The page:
Engineer Troop with:
        1x Engineer Stand
        1x M113

KPA and Western Alliance forces start the advance towards the township.
The KPA forces had a simple plan, use smoke to screen their advance, while moving towards the main objective, securing the township and then continuing the advance down the road. It was a beautiful plan.

Loyalist forces prepare for the attack.
Using smoke at the beginning of a game was something I hadn't seen for some time. Hopefully it would pay dividends for the KPA forces. The loyalist forces decided to take a wait and see attitude to events.

KPA forces advance towards the SAM site.
However, the smoke screen had to end eventually.  This would leave the Presidential Guard and loyalist forces with clear fields of fire from their positions.

KPA forces cautiously advance through the township, and through the light jungle scrub.

The SAM site is captured!
The township and the SAM site fell after light resistance from loyalist forces.

Close up of the KPA infantry and Western Alliance Engineers.
The SAM was made from a modified Atlantic kit.

The defending troops fell back further into the township.
At this tsge the loyalist forces were taking a wait and see attitude, as I was wanting to see where the KPA was going to fully commit itself, as I had only limited forces at my disposal.

LOYALIST FORCES 

Troop Quality: Experienced
Morale: 10

 Headquarters Company with:
        1x Command stand
Motorised Rifle Company with:
        1x Command Rifle Stand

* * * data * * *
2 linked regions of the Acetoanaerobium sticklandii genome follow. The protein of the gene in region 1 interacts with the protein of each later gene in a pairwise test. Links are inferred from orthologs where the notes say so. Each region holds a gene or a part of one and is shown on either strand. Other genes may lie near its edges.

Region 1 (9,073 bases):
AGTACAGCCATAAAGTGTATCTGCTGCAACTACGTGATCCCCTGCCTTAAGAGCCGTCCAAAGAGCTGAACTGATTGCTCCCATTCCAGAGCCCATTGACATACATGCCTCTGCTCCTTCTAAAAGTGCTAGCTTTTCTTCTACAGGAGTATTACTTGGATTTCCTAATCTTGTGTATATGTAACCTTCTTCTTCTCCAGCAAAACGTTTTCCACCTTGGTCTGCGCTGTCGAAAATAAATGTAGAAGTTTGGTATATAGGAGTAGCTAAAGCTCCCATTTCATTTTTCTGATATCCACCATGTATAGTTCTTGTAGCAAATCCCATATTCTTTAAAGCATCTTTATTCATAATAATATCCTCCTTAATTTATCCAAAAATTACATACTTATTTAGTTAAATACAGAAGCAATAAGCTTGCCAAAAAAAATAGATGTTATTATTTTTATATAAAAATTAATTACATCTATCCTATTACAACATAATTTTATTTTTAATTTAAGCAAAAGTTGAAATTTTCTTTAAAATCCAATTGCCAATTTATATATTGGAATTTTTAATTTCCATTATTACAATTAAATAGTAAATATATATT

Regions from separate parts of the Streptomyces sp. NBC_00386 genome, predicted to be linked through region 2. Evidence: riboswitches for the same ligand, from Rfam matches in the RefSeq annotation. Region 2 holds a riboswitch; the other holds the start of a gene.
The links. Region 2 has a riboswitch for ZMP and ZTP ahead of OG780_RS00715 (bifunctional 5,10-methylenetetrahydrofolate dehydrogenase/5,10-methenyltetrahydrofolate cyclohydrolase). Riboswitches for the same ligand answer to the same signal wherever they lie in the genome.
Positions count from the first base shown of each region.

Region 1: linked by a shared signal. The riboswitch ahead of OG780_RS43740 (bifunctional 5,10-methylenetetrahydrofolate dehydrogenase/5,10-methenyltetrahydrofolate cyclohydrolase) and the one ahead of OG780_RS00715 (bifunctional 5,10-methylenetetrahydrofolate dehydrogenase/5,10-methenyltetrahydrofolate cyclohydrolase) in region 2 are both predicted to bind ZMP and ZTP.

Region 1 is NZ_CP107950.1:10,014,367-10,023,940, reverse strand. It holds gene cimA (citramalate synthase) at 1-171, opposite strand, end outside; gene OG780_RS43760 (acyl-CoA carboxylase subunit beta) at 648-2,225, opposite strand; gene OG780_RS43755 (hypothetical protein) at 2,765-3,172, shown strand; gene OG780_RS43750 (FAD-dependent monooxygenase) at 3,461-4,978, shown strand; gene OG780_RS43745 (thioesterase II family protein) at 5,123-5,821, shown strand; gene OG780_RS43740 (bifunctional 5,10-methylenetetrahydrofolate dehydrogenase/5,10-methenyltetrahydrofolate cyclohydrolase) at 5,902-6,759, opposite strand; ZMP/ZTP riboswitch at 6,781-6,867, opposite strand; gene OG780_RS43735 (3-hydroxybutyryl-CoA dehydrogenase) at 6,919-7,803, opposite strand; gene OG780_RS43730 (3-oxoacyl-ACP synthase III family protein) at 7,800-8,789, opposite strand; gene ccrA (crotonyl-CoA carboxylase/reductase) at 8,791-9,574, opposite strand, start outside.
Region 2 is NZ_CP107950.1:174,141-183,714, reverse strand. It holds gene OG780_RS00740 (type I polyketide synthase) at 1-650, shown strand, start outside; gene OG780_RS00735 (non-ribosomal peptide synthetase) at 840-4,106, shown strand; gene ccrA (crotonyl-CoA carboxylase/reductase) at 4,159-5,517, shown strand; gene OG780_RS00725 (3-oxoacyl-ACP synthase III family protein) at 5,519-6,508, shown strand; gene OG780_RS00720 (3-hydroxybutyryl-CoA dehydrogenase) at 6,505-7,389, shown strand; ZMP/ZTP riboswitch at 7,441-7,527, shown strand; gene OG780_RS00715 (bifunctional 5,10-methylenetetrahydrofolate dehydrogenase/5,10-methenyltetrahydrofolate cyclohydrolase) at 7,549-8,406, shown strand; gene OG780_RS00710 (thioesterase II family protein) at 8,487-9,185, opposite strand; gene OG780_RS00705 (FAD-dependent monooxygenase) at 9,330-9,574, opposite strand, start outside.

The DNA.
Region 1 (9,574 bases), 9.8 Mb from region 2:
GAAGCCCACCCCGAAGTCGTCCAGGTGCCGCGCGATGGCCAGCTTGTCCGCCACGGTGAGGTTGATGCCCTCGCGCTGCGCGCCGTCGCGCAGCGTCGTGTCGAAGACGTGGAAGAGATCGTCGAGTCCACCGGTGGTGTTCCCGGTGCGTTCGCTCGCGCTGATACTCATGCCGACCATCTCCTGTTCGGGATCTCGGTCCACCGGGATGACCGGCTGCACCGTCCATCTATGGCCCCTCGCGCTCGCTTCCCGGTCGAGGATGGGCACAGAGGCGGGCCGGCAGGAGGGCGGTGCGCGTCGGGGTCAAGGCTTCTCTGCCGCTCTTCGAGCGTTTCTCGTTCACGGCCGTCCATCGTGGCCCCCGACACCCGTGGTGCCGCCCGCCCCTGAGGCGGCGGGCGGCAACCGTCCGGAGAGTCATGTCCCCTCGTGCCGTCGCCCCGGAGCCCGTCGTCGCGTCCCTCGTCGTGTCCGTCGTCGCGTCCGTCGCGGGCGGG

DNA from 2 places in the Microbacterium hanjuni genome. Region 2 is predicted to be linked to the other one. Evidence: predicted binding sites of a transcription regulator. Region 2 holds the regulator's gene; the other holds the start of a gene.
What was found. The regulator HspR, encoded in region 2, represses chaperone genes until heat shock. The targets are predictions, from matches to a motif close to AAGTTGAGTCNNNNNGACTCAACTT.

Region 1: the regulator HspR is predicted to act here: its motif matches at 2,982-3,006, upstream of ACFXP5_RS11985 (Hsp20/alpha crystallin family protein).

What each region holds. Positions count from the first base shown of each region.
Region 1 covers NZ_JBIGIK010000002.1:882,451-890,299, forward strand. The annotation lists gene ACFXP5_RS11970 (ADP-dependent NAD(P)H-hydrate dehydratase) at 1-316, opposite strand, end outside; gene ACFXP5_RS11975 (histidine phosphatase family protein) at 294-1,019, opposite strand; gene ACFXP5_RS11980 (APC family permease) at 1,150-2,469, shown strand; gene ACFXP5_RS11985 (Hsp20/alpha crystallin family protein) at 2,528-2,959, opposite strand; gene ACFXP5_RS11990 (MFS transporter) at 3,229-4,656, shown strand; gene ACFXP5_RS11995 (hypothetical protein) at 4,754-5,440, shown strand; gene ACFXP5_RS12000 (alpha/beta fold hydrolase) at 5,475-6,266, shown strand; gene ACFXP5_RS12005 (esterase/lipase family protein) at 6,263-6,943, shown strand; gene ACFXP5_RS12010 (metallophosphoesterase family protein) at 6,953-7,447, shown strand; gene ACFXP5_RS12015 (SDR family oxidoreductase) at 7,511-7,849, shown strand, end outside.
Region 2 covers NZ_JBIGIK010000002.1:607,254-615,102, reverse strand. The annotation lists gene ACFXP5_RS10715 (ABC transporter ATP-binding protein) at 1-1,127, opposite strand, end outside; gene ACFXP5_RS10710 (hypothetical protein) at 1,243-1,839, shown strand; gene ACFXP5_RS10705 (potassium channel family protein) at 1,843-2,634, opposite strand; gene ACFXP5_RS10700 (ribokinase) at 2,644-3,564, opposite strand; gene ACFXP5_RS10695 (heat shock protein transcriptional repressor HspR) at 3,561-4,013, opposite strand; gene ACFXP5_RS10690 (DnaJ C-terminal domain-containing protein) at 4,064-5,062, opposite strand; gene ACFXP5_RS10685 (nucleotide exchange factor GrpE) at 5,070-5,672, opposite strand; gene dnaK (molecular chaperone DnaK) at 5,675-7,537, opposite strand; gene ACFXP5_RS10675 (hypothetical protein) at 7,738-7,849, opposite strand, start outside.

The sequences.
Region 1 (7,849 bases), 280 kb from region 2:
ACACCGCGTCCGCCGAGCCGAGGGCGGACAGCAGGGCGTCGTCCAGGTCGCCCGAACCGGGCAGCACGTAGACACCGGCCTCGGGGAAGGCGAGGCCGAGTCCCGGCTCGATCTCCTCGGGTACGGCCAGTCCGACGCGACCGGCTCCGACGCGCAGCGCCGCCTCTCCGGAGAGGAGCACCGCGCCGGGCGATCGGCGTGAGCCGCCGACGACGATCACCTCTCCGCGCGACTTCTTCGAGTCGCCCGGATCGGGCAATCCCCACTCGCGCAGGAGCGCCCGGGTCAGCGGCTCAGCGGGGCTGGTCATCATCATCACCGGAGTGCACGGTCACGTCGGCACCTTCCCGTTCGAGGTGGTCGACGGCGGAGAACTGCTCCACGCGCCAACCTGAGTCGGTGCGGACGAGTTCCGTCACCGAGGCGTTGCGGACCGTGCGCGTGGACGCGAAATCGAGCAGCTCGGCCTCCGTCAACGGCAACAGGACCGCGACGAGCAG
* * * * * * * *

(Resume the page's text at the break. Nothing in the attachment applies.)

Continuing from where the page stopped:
2x Rifle Stands
SAM Battery with:
        1x Broadsword SAM
        1x SAM crew stand
Tank Troop with:
        1x T-72

Air Support consisting of 1x MiG 21

These fairly limited forces meant that my plan was going to be wait and see what the KPA were doing, and shape my main (really only!) effort to counterv it. My plan would be to engage the KPA armour with integral AT missiles and the tank troop a, and then mop up with an armoured thrust into the township - supported by the MiG 21. 

Loyalist forces patiently wait for their opportunity to engage with AT missiles and small arms fire.
The KPA also viewed destruction of enemy armour as being a priority. Fortunately for the loyalists, they fired first.

KPA T-72 got Greedoed!


The destruction of the KPA T-72 troop resulted in the KPA trying to avoid that flank like the plague. The Motor Rifle company started to swarm into the township in order to take up defensive positions.

KPA BTR-80s on the move.
The KPA SPAAG troop quickly dealt to the loyalist MiG 21 when it made an appearance.


Scarily efficient against aircraft.


Boom goes the MiG!

While the skies were being swept clean, the loyalists launched an armoured attack into the township, which made short word of any BTR-80s encountered.


The predictable result of a T-72 getting a flank shot on a BTR-80.
KPA troops attempted to attack the T-72 from the township, but it didn't go well.


Brave, but unsuccessful.

The loyalists would draw back their tank troop and use it to destroy the KPA SPAAG troop, and to destroy other targets of opportunity. As the morale of the KPA broke surviving elements fled the scene, leaving the field to the loyalists.

Not as useful against armour.
The dice were very fortunate for the loyalists in this game, and the game could of gone either way. It was an enjoyable fight that made use of a very small playing space that allowed the movement rates of equipment in CD3 to present challenges to both sides in terms of "Oh crap, they can be there this turn!"

Playing on a smaller surface again, I would like to do something more urban that would allow for a more Stalingrad feeling game.